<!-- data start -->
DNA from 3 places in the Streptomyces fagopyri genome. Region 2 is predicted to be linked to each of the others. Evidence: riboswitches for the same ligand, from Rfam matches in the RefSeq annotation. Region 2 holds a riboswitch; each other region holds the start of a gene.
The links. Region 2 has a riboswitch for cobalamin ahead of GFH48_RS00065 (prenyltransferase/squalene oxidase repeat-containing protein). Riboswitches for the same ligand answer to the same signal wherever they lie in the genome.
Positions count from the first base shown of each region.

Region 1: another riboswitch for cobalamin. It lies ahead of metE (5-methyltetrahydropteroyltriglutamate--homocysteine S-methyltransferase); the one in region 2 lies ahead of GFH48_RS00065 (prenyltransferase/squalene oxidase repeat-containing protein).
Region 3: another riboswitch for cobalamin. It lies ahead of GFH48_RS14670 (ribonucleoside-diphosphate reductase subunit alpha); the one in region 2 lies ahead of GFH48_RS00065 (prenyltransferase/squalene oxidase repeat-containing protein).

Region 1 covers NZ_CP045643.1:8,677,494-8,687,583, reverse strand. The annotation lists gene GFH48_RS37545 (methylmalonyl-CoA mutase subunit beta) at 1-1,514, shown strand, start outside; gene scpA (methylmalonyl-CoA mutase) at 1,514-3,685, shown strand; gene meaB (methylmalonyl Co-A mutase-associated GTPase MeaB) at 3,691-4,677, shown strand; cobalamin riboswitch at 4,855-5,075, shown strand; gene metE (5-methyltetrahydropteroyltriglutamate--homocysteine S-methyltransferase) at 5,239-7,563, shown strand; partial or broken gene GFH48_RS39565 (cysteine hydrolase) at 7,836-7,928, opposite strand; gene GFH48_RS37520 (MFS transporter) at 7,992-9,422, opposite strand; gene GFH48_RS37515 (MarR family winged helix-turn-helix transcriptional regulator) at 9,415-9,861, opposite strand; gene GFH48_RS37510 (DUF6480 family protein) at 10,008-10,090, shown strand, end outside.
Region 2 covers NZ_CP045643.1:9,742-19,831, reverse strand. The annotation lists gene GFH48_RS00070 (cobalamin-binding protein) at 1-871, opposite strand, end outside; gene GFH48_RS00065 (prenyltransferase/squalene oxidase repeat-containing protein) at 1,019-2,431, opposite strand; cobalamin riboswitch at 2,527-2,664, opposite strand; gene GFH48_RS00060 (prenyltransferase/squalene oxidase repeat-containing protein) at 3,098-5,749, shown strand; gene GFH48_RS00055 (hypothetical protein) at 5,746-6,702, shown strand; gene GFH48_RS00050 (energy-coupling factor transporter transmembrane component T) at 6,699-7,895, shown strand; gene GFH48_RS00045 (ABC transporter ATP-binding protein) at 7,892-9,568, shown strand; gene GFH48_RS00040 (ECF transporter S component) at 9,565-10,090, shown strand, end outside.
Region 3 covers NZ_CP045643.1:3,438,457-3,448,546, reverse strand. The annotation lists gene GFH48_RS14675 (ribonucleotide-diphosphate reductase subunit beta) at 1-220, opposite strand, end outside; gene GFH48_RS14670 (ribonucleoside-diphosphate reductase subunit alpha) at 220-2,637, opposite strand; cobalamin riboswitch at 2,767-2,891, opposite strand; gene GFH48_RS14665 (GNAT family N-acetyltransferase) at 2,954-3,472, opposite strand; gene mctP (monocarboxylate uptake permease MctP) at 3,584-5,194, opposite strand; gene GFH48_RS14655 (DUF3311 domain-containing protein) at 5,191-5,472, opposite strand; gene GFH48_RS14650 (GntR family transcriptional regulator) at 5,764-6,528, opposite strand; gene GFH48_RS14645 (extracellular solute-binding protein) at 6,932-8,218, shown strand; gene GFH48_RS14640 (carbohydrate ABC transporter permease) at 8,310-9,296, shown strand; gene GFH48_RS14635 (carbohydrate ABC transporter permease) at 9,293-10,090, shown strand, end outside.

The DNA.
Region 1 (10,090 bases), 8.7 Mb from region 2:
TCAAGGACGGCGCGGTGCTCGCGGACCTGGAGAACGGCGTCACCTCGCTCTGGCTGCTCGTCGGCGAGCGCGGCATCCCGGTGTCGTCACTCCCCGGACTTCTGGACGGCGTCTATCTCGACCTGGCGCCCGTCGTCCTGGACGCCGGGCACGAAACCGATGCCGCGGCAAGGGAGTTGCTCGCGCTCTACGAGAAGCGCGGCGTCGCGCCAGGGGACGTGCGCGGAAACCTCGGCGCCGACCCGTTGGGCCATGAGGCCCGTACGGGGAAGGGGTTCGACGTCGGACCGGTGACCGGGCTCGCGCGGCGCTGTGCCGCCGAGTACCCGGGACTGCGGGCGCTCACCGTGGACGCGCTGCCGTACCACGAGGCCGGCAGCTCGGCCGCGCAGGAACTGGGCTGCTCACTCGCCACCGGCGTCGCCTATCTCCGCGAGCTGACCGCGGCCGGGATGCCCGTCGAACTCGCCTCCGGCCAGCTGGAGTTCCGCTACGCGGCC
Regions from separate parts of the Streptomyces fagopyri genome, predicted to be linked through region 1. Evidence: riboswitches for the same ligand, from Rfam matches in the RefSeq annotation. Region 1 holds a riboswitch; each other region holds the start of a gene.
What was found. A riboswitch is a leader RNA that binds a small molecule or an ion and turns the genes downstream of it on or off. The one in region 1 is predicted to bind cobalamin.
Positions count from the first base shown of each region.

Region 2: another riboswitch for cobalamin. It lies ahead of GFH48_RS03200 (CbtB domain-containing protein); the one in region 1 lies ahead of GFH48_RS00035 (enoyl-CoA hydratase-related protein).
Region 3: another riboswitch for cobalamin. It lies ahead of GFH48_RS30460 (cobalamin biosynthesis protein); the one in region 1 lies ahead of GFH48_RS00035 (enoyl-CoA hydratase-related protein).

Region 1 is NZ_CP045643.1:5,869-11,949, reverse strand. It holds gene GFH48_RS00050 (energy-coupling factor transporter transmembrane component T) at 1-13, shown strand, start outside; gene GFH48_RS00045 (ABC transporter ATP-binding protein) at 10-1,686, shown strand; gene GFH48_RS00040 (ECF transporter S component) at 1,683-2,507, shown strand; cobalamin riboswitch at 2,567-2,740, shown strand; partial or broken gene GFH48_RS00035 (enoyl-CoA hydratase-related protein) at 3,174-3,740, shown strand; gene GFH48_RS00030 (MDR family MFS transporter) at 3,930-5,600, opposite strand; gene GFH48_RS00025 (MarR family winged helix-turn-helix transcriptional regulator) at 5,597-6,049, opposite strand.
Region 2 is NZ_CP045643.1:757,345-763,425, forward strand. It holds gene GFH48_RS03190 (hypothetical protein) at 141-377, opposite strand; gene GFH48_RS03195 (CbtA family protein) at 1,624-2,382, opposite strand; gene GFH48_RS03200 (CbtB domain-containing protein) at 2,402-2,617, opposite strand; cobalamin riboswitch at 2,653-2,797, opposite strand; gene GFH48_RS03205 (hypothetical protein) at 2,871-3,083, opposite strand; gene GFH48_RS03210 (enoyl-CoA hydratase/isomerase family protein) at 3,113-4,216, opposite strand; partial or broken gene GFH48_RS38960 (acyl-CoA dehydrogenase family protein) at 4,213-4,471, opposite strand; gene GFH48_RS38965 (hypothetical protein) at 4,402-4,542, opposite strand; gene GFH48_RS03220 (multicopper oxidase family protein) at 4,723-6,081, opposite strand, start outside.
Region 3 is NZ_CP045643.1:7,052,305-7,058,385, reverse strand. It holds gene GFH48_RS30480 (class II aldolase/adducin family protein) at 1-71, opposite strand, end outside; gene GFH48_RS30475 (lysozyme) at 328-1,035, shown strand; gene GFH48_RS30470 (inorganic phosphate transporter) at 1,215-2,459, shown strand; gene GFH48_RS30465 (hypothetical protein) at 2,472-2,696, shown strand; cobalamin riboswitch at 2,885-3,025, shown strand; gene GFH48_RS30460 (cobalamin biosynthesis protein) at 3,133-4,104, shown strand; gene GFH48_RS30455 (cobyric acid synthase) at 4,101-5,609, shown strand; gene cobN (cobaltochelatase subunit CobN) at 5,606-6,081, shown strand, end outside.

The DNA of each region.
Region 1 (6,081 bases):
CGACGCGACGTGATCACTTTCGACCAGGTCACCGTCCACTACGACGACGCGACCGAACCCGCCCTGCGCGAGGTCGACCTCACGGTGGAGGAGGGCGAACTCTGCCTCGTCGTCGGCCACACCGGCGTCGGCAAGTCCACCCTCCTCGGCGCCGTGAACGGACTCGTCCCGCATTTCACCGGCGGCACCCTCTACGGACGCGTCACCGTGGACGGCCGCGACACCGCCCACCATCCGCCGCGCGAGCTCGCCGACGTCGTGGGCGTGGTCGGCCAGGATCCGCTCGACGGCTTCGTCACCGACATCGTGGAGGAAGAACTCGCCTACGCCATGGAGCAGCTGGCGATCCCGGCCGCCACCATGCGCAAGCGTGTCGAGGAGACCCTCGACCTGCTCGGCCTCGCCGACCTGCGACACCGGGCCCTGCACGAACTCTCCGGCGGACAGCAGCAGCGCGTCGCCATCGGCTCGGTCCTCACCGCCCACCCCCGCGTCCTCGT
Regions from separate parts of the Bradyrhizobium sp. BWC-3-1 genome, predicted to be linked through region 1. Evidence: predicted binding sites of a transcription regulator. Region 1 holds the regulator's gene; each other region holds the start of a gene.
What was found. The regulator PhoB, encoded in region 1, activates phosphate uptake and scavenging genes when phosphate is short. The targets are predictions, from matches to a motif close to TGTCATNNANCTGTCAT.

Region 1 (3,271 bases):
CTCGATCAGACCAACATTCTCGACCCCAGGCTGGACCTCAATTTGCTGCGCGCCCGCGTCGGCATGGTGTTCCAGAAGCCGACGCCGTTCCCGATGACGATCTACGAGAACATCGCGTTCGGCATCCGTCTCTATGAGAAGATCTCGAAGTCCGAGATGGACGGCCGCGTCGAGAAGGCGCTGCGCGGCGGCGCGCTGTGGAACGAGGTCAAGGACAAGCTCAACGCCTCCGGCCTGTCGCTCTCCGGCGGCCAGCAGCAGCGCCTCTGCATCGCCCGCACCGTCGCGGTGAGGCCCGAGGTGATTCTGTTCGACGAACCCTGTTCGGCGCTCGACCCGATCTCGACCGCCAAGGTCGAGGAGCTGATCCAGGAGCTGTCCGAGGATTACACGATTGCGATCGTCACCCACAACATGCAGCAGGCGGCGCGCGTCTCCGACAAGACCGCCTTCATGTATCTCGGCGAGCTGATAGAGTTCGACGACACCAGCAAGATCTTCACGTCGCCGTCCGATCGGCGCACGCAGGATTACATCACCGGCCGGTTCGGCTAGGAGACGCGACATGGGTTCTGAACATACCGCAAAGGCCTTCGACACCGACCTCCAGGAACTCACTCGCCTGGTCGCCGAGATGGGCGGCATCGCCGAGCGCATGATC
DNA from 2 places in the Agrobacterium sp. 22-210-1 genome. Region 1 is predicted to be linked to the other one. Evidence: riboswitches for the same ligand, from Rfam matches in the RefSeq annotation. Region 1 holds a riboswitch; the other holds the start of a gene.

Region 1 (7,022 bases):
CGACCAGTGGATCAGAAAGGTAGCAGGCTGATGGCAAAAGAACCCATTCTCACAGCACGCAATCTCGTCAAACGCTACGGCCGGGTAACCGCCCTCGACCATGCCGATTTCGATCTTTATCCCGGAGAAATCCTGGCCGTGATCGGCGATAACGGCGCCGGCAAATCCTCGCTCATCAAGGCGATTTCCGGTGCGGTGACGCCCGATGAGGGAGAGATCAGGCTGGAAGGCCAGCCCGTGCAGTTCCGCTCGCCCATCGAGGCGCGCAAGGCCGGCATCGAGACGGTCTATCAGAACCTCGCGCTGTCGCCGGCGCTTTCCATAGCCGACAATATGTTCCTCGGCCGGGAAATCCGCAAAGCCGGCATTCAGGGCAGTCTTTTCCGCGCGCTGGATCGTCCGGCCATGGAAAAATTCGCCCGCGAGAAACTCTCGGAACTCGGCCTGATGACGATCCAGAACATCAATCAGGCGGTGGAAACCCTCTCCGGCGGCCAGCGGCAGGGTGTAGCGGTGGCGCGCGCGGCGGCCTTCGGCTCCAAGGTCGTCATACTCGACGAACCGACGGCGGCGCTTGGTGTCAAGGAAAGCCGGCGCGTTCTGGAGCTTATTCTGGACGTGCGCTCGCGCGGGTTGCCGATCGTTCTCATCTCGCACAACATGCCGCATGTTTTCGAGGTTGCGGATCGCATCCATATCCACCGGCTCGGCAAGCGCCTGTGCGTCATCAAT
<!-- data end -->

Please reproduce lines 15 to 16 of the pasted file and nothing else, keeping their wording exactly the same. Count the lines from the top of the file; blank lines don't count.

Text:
Region 2: another riboswitch for cobalamin. It lies ahead of GFH48_RS03200 (CbtB domain-containing protein); the one in region 1 lies ahead of GFH48_RS00035 (enoyl-CoA hydratase-related protein).
Region 3: another riboswitch for cobalamin. It lies ahead of GFH48_RS30460 (cobalamin biosynthesis protein); the one in region 1 lies ahead of GFH48_RS00035 (enoyl-CoA hydratase-related protein).